Full Name: David Michael Dellucci
Born: 10-31-73 (Baton Rouge, Louisiana)
Height: 5'11" Weight: 195 lbs
College: University of Mississippi
Bats: Left Throws: Left
Position: LF, RF
Service Time: 8+ Years
Options Remaining: None
- Free Agent
Dellucci was selected by Baltimore Orioles in the 10th Round in 1995. He signed quickly, and was assigned to the Appalachian League; he was too good for a Rookie league, hitting .330/.390/.522 in 69 at-bats. Baltimore promoted him to the Carolina League late in the summer, which was a sizable jump. Still, even though his power numbers slipped considerably, his batting eye remained remarkable, walking 12 times to 10 strikeouts in 96 at-bats. For a first-year pro, that's a pretty encouraging sign. And next year, in his return to Frederick, Dellucci turned that promise into results, hitting .324/.438/.459 in 185 at-bats. This was as a 22-year-old, just the right age for a college kid.
Dellucci spent the second half of 1996 in Bowie (AA), where he struggled relative to his previous performance; his strikeouts doubled his walks. He was sent back to the Eastern League for the 1997 season, and he proved a quick study, as he hit .327/.421/.574 as a 23-year-old. By this time, I don't think anyone could deny that this low-rounder was a legit prospect. David got a quick cup of coffee in the midst of his breakout season, and was recalled at the end of the year.
The Arizona Diamondbacks certainly noticed Dellucci, and picked him in the Expansion Draft. David started the 1998 season in AAA Tucson, but was quickly recalled, and why not? This was an expansion team, and Arizona might as well see what he could do. He struggled in his first real major-league shot, hitting .260/.318/.399 and not exercising good plate discipline. But track records often trump outliers, and David was mashing in 1999 before a wrist injury ruined his season.
By the time 2000 rolled around, Arizona had spent a boatload of money trying to become a contender, and they were less likely to be patient with an injured youngster. He spent a good portion of that year on the DL or in the minors, but he returned to the majors in a reserve role, acquitting himself well as a pinch hitter. In 2001, Dellucci was finally healthy, but the D-Backs had signed Reggie Sanders to play right field. So he returned to the bench, providing power off the bench for the World Champs. 2002 saw Dellucci in mainly the same role, although he did get more chances to start. 2003 saw more injuries for David; this time he suffered a concussion in early June. Arizona dealt him to the Yankees for Raul Mondesi in order to make one last run at a championship. Dellucci was nailed to the bench in New York, and when he did get to the plate, he was awful. The Yankees non-tendered him that winter.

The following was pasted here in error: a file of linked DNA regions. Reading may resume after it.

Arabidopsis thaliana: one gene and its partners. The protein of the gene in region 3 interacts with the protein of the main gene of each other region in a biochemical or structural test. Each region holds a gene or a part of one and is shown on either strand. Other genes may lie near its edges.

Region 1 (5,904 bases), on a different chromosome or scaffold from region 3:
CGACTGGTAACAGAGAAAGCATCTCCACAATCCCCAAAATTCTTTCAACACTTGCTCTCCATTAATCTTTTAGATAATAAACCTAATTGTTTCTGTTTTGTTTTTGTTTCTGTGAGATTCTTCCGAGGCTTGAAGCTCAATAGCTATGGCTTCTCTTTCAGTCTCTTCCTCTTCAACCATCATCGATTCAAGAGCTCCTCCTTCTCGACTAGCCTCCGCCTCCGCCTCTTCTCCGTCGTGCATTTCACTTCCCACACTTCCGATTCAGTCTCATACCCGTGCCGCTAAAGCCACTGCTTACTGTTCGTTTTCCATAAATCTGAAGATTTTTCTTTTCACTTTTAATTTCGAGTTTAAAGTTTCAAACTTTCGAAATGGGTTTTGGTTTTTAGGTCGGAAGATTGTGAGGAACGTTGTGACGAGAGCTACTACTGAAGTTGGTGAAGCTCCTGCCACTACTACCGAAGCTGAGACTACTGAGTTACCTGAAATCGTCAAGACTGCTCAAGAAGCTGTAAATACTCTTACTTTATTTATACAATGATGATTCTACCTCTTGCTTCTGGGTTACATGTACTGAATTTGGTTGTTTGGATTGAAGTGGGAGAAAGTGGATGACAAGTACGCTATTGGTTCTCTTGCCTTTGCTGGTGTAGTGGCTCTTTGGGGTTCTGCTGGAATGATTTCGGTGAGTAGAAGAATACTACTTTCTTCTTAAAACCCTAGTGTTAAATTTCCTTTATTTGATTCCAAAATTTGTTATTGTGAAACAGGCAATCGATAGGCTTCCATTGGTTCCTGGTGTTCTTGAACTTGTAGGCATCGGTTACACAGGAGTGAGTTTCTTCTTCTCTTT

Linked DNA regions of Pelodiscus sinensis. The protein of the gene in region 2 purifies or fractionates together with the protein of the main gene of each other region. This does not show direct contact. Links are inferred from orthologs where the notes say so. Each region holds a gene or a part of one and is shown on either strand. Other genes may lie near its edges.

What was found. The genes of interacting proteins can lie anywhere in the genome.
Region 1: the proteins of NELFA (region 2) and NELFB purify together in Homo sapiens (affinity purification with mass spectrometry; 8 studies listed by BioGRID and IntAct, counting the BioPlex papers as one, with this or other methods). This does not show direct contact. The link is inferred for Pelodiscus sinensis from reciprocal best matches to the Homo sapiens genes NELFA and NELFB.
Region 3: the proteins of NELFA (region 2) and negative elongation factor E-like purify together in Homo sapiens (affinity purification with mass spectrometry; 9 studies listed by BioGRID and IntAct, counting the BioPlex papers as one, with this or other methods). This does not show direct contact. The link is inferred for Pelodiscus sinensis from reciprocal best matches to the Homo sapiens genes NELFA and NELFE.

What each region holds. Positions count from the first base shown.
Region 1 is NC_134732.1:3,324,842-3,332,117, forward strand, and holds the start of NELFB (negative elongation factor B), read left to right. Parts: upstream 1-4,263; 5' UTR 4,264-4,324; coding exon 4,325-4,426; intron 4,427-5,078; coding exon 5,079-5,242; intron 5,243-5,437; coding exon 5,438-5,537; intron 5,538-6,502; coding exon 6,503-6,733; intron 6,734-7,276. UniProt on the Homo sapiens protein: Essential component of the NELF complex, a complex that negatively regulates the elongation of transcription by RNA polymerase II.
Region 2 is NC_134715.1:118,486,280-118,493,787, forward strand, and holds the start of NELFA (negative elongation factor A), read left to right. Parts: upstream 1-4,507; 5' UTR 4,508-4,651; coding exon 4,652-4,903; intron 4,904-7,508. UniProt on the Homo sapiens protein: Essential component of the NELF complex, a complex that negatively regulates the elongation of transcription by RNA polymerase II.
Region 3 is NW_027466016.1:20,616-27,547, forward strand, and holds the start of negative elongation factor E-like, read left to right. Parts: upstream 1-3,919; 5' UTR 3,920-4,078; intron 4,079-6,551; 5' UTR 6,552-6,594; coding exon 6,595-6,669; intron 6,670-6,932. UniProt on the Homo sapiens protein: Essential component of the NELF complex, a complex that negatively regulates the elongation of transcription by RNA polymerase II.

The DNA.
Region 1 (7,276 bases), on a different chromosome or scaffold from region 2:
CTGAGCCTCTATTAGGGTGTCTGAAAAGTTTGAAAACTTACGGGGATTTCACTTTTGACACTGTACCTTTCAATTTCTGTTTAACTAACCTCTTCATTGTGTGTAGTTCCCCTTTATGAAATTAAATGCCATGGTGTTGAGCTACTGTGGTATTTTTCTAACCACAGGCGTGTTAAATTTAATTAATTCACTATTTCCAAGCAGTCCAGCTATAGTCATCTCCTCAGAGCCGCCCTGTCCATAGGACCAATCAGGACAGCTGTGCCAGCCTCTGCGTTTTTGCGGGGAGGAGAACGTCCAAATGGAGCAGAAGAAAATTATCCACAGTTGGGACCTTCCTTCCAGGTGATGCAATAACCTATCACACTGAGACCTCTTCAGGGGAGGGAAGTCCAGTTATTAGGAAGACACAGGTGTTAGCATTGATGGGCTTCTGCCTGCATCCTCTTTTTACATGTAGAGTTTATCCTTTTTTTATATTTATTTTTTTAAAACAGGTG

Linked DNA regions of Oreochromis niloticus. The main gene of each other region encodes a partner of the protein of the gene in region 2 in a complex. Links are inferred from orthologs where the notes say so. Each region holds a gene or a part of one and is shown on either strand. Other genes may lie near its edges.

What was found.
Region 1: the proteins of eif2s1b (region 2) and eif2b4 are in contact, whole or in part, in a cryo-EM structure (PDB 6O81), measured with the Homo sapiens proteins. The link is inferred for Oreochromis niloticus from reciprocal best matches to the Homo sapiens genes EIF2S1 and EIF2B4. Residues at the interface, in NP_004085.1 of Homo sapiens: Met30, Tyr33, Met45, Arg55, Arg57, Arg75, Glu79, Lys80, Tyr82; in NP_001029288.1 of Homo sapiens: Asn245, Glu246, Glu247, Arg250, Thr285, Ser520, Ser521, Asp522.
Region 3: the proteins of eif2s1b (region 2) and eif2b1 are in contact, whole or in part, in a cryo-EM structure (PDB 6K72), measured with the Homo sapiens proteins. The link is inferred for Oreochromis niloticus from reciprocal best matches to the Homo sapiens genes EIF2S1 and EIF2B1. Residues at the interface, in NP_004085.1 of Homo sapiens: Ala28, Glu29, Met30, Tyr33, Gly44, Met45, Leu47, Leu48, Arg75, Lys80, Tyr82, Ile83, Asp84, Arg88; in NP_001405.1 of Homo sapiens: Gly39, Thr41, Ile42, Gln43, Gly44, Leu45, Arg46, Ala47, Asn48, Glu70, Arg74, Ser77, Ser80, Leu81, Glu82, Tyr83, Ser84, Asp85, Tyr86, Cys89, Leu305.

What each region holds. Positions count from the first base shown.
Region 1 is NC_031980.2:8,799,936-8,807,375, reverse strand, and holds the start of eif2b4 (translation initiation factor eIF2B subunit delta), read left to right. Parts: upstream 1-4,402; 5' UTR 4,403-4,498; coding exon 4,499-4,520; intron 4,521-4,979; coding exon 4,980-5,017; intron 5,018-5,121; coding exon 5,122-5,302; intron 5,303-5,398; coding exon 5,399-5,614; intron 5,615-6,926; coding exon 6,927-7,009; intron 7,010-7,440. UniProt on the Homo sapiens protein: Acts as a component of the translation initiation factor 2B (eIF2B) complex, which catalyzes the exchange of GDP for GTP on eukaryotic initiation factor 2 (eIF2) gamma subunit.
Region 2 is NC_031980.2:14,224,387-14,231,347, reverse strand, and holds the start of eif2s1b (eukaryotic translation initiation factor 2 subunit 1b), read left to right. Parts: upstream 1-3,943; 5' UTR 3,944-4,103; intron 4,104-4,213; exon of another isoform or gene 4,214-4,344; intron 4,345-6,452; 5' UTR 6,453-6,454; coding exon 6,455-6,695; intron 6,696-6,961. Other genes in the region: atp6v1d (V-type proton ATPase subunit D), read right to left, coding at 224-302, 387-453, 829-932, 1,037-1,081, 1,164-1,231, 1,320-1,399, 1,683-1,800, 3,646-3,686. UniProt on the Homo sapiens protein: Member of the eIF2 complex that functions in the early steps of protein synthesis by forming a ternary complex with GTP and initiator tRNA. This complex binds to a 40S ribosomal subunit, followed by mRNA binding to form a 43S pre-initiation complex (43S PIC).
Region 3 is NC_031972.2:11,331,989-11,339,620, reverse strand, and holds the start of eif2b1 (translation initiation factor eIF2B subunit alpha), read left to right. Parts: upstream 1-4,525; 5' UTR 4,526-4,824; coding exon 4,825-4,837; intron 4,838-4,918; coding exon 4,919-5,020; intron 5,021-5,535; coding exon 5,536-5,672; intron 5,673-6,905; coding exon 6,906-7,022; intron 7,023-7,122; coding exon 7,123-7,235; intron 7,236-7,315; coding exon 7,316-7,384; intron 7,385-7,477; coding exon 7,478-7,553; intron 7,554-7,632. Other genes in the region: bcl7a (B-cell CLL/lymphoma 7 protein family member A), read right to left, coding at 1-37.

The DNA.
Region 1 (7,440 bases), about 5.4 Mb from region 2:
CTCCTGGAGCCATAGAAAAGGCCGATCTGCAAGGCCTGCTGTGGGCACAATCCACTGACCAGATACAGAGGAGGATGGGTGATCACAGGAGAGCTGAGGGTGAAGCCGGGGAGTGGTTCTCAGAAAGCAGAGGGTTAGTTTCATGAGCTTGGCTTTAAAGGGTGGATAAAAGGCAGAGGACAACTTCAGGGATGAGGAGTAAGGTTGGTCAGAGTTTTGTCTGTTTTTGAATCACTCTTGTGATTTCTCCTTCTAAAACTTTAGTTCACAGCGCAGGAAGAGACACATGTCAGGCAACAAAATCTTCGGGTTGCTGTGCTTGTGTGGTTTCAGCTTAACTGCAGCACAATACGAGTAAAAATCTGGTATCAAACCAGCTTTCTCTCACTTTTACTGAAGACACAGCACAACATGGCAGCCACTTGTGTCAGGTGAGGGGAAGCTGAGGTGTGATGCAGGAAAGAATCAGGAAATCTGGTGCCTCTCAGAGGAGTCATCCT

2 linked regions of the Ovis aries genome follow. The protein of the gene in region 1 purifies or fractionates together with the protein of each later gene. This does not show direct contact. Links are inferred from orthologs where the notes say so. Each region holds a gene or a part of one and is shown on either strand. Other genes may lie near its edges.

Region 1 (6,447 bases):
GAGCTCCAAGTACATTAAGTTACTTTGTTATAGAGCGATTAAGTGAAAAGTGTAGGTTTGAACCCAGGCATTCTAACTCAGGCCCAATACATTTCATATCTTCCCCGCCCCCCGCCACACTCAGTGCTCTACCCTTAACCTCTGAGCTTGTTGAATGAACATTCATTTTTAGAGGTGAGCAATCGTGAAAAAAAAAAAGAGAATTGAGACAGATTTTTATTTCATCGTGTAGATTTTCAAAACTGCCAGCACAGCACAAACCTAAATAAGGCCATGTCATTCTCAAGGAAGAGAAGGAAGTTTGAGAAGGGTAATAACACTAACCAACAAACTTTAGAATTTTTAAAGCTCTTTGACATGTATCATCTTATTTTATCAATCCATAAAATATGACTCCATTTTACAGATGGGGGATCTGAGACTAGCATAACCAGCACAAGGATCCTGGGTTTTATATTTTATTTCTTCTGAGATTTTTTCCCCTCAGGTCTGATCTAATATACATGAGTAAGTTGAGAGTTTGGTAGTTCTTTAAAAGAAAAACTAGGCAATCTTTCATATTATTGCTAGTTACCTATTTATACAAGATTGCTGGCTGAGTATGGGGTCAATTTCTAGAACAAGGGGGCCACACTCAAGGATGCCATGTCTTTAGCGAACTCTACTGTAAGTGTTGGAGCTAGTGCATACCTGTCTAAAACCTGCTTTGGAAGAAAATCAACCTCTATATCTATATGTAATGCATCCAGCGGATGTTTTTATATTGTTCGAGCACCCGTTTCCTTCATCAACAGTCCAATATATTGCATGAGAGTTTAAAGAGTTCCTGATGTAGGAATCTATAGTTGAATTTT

So wha' happened? This was a guy who hit all the right notes in the minors. If we were praising Kevin Kouzmanoff to the heavens, what would we have thought of Dellucci in 1997? The Rangers signed him to a paltry one-year deal, and gave him semi-regular playing time. And he was actually pretty decent, although his batting average (.242) would have irked the traditionalist. The Rangers brought him back, giving him a two-year deal. He hit much better in 2005, and reached the 400 at-bat plateau for only the second time in his career. The Rangers dealt him to the Phillies before the 2006 season, and Philadelphia envisioned him becoming their prime pinch-hitter, for after all, they had Pat Burrell and Bobby Abreu locked in at their outfield corners. Things changed for David when Abreu was sold to the Yankees. Given regular at-bats the last few months of the season, he hit very well again in a medium sample size.
The Indians signed him to reprise what he did in Philly, this time teaming him with former Phillie Jason Michaels. You could say that Dellucci has had a checkered past, but consider that the vagaries of baseball prospects make his story a successful one, for he only looks bad compared to the other players who made it.
Power, or, more specifically, power versus right-handed pitching. Given that he's essentially been a pinch hitter his entire career, he's comfortable coming off the bench. He can play all three outfield positions without embarassing himself, though the Indians don't really need to be positionally versatile. OK arm, decent range. He "makes things happen" on the basepaths, although that's not always a good thing.
Can not hit left-handers. That's one reason why he's never been given an everyday job. He's also been a frequent visitor to the Disabled List, so his durability is an issue.
Your starting left fielder against right-handers. Could plausibly move to right field if Trevor Crowe explodes through the high minors, but that scenario is probably at least a year away. Will probably hit fifth in the order.